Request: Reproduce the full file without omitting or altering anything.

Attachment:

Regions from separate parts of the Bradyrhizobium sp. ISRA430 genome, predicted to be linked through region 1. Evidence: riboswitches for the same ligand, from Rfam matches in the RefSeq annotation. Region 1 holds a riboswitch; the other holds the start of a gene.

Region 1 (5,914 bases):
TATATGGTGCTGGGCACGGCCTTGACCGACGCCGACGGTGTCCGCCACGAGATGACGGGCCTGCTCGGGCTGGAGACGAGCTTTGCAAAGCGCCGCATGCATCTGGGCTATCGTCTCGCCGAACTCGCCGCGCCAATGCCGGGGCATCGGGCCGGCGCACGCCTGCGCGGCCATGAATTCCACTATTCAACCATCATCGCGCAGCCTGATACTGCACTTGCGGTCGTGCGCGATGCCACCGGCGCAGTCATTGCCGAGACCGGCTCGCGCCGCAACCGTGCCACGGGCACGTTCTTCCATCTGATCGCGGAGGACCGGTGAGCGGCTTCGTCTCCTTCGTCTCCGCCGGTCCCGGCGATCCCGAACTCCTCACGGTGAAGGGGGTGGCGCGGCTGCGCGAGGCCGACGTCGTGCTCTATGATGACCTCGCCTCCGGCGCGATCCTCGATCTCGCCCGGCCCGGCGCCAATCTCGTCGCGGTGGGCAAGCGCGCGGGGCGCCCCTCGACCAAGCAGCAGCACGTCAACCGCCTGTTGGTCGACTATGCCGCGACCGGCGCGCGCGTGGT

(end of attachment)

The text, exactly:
Regions from separate parts of the Bradyrhizobium sp. ISRA430 genome, predicted to be linked through region 1. Evidence: riboswitches for the same ligand, from Rfam matches in the RefSeq annotation. Region 1 holds a riboswitch; the other holds the start of a gene.

Region 1 (5,914 bases):
TATATGGTGCTGGGCACGGCCTTGACCGACGCCGACGGTGTCCGCCACGAGATGACGGGCCTGCTCGGGCTGGAGACGAGCTTTGCAAAGCGCCGCATGCATCTGGGCTATCGTCTCGCCGAACTCGCCGCGCCAATGCCGGGGCATCGGGCCGGCGCACGCCTGCGCGGCCATGAATTCCACTATTCAACCATCATCGCGCAGCCTGATACTGCACTTGCGGTCGTGCGCGATGCCACCGGCGCAGTCATTGCCGAGACCGGCTCGCGCCGCAACCGTGCCACGGGCACGTTCTTCCATCTGATCGCGGAGGACCGGTGAGCGGCTTCGTCTCCTTCGTCTCCGCCGGTCCCGGCGATCCCGAACTCCTCACGGTGAAGGGGGTGGCGCGGCTGCGCGAGGCCGACGTCGTGCTCTATGATGACCTCGCCTCCGGCGCGATCCTCGATCTCGCCCGGCCCGGCGCCAATCTCGTCGCGGTGGGCAAGCGCGCGGGGCGCCCCTCGACCAAGCAGCAGCACGTCAACCGCCTGTTGGTCGACTATGCCGCGACCGGCGCGCGCGTGGT